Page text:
5. Dear oh dear! 'trowel', is your main task shovelling shit? I thought so - cat-shit of course, -silly of me to ask.

    Labour were stuffed in the recent elections. They will not permit a General Election because they will be totally and utterly destroyed. Terminally maybe. I do hope so. (When Wales and Scotland are lost - ???).

    UKIP has expressed the man in the street's' disatisfaction (loathing) of our self-centred, troughing, forelock tugging, knee-jerking response to every diktat emanating from the

    UNELECTED, UNACCOUNTABLE, UNSACKABLE, UNAUDITABLE, SUPER HYPER-TROUGHERS of the EUROPEAN SOVIET UNION

    If I had no idea how dire were the national finances, I would be 'non-committal' too. I do not believe that we have heard the worst, the very worst, of the state of our national finances yet - we will, we surely will, when Mr. Cameron enters Downing Street.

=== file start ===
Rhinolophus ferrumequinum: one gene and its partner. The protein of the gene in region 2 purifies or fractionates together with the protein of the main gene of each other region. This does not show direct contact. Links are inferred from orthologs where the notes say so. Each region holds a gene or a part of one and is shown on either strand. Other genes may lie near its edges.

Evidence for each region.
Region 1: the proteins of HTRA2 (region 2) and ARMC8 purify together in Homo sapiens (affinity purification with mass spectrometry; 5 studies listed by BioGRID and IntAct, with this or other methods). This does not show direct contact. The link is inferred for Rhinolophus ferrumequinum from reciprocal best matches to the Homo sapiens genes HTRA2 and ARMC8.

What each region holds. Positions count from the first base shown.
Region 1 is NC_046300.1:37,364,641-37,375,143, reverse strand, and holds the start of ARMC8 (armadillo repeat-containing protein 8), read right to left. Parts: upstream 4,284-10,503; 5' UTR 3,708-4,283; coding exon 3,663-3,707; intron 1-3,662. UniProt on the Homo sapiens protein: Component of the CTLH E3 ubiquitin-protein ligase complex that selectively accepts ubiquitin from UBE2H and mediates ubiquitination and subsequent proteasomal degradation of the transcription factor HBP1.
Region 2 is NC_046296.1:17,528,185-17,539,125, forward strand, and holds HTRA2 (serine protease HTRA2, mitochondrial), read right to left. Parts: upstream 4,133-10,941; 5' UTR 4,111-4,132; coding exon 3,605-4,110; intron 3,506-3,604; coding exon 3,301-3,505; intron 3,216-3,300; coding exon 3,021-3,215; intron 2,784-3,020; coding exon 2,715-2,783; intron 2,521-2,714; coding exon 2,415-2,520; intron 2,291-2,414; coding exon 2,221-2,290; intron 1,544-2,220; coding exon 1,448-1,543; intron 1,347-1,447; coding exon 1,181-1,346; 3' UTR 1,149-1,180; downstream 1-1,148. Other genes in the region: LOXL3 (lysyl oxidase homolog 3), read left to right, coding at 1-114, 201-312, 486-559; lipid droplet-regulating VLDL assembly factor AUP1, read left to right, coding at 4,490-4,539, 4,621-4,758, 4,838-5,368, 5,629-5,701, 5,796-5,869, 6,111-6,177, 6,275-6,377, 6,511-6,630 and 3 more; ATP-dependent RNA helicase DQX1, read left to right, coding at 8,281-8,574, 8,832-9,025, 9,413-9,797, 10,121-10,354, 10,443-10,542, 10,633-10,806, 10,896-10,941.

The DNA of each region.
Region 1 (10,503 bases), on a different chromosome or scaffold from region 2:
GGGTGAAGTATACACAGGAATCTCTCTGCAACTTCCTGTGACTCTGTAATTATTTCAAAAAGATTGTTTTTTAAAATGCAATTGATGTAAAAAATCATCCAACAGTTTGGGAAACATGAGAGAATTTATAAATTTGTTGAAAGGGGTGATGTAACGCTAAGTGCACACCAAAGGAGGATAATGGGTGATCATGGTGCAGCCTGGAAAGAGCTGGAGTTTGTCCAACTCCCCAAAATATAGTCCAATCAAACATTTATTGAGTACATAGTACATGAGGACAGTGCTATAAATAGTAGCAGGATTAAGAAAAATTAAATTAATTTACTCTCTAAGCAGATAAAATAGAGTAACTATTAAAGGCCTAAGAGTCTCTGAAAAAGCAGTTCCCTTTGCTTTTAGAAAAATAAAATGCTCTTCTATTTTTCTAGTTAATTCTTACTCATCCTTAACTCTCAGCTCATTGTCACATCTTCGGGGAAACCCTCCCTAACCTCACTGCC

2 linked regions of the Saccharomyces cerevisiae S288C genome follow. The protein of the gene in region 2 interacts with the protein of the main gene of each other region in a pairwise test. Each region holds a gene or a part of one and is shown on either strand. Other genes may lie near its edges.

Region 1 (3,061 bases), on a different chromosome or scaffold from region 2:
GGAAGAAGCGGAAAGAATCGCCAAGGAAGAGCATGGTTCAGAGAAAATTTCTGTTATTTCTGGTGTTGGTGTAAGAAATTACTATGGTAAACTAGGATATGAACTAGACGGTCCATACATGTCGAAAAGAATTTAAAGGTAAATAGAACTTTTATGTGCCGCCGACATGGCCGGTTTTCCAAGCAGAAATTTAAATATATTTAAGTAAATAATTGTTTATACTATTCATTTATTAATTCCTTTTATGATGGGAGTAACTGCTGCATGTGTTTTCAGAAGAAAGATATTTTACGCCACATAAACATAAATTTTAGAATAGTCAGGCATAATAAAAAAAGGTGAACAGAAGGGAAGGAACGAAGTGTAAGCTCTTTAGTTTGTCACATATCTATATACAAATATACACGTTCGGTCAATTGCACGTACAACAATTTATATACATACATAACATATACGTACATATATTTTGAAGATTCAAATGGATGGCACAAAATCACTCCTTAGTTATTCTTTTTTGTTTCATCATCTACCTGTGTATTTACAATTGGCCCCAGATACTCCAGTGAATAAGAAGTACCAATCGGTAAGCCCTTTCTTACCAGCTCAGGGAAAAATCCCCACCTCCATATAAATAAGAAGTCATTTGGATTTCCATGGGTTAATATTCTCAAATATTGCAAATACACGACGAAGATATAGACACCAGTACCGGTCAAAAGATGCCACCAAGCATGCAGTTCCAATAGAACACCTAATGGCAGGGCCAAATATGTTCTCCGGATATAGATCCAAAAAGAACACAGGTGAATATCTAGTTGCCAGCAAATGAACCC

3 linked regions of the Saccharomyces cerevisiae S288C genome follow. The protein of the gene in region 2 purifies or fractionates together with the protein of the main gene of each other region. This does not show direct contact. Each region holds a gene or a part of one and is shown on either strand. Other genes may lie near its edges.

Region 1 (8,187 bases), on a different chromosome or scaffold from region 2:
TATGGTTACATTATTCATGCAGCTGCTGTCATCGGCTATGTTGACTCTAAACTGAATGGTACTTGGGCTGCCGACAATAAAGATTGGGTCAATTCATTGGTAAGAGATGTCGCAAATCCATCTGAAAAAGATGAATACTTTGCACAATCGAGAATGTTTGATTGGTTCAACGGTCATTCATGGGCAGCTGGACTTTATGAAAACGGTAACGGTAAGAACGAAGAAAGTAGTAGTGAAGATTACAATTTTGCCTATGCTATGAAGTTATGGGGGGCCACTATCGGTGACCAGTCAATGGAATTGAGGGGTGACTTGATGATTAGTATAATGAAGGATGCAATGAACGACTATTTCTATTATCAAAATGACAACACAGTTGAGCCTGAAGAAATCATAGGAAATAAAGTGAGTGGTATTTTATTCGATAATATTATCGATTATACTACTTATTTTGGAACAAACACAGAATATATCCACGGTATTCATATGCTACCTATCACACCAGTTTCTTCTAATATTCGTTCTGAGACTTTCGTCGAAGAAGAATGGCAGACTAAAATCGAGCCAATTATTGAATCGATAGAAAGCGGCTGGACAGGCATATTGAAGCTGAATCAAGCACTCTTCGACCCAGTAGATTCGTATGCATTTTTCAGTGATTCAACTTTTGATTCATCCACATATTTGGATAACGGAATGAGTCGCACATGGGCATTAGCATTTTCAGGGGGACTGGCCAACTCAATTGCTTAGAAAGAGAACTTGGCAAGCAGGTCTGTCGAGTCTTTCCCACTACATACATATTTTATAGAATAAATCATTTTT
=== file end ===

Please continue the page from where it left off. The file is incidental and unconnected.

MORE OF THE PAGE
I very much hope that shortly after the despatch of this disreputable government, Bliar and Brown are arrested for dereliction of public duty!!
     
  6. Alsacien

    Alsacien LE Moderator

    Done enough? I was not aware they had done anything.....

    They fielded nearly 500 candidates at the last general election according to their website, and measured success by the amount of deposits not returned - not exactly a monumental political achievement. They have had a few troughing in Brussels, which will continue, and they also have accomplished nothing.

    People who voted for them have also been saying they would not do so in a national election (as it would be a wasted vote).

    The tories are Eurosceptic, just not Europhobic, which is the way to be IMO. I hope they get the issues on the table.
     
  7. Flight

    Flight LE Book Reviewer

    The last general election was an awful long time ago. Who was it that said a week is a long time in politics?